Department of Environment and Natural Resources (DENR) Secretary Antonia Loyzaga said women and children are most vulnerable in a post-disaster situation, citing the need to invest in gender inclusive development programs for their protection during a High-Level Panel on Accelerating Gender-Responsive Disaster Risk Reduction (DRR) on May 17 at the United Nations Headquarters in New York.

As part of a panel of international leaders and experts, Loyzaga discussed the impact of disasters to gender equality in the Philippines, the country’s policies to address any inequalities, and the intersectionality of vulnerability which is linked to women’s multiple roles and social identities.

“For inequality of women in the Philippines, we realize that loss of livelihood, shelter, access to safe water, sanitation, education, as well as capital for livelihoods continuing post-recovery, these are all part of the impacts that disasters have had on women in the country,” Loyzaga said. “Therefore, we need to address both mental health, as well as specific issues that are related to age and social status of women that are affected by disasters.”

Further, Loyzaga cited a 2022 report by the Philippine Statistics Authority (PSA) which stated that there are 1.83 million overseas Filipino workers, 60.2 percent of which were women.

This, she explained, meant that these women are exposed not just to hazards within the Philippines, but also in other countries where they work. The social impacts that they experience abroad also resonate to their families living in the Philippines.

The Environment Secretary cited two Philippine laws that recognize the unique vulnerability of women, and how the country invests in their resilience – Republic Act (RA) 9710 or the Magna Carta for Women, and RA 10121 or the Philippine DRR and Management Act of 2010.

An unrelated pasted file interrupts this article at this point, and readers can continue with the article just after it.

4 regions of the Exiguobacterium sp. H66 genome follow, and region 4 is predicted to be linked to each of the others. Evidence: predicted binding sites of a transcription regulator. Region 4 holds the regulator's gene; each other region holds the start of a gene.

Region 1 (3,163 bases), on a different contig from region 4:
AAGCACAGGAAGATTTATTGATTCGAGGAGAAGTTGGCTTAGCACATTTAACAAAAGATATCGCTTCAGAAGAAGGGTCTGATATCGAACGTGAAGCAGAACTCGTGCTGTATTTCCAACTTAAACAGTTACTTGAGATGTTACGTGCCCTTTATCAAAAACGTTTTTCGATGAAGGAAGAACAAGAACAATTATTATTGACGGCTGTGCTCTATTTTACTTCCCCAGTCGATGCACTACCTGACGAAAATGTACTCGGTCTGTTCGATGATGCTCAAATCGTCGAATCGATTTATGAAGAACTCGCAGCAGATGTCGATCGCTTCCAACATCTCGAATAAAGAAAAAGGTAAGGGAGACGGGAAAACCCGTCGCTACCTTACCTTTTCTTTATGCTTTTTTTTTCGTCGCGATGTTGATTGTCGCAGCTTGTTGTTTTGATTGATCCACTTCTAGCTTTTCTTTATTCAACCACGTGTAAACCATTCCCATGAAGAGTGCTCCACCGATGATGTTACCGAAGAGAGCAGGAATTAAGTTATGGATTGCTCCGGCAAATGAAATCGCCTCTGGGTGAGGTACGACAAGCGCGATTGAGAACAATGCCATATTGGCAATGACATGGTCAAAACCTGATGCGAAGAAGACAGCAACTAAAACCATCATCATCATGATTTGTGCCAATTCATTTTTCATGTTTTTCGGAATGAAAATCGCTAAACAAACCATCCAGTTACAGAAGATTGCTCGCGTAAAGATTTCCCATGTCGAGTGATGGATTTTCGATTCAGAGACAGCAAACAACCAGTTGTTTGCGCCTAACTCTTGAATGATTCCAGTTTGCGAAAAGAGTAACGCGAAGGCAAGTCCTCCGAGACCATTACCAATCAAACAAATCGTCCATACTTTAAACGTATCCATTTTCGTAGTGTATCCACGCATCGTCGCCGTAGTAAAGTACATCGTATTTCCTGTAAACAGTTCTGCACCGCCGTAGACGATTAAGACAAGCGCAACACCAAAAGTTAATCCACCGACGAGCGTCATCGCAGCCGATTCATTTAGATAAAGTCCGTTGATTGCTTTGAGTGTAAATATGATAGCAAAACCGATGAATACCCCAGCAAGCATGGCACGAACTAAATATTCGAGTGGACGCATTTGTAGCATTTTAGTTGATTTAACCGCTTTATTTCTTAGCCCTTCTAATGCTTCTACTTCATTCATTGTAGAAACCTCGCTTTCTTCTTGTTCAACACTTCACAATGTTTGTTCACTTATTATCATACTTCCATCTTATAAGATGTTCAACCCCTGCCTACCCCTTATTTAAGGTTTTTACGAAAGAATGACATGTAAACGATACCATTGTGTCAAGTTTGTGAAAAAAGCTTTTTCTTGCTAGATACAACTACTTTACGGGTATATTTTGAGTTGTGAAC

The Magna Carta for Women guarantees women and the marginalized sector access to food security, shelter, credit, social services and protection, including the maintenance of their cultural identities. Meanwhile, the Philippine DRR and Management Act of 2010 highlights the integration of gender and social inclusion in all disaster management policies of the country.

In addition, Loyzaga shared that the National Economic Development Authority (NEDA) has been developing and updating its DRR mainstreaming framework, which includes a gender DRR checklist for all government programs and projects, while the National Disaster Risk Reduction and Management Council (NDRRMC) has implemented the collection of sex-disaggregated data and gender-related information in reporting.

However, she said these were just the “early days,” and policies and programs must be developed to address pressing issues, such as human trafficking of women and girls, who are most vulnerable post-disaster.

“We do need to invest both in the transdisciplinary understanding of vulnerability, particularly gender-based vulnerability, and the multiple roles that women play in order for us to understand how risk may cascade through those roles and address the vulnerability once and for all,” Loyzaga said.

The High-Level Panel focused on accelerating action for gender responsive disaster risk reduction, where ministers, experts, and international organization leaders discussed how the calls to action contained in the political declaration can be taken towards concrete solutions that can be integrated to the Midterm Review of the Sendai Framework.

Speakers included Vasiti Soko, Director, National Disaster Management Office, Fiji; Sima Sami Bahous, Executive Director, UN Women; Mami Mizutori, Special Representative of the UN Secretary-General for Disaster Risk Reduction and Head of UNDRR; Mwanahamisi Singano, Senior Global Policy Lead, Women's Environment & Development Organization; Ib Petersen, Deputy Executive Director, UN Population Fund; Bernice Van Bronkhorst, Global Director for Urban, Resilience and Land Global Practice, World Bank; Shawn Tupper, Deputy Minister of Public Safety of Canada; Sarah Hendricks, Director of the Policy, Programme and Intergovernmental Division at UN Women; and Beth Delaney, First Assistant Secretary, Humanitarian Division at Australia’s Department of Foreign Affairs and Trade.

Loyzaga was designated by President Ferdinand Marcos, Jr. as Head of the Philippine Delegation to the High-Level Meeting on the Midterm Review of the Sendai Framework for Disaster Risk Reduction. ##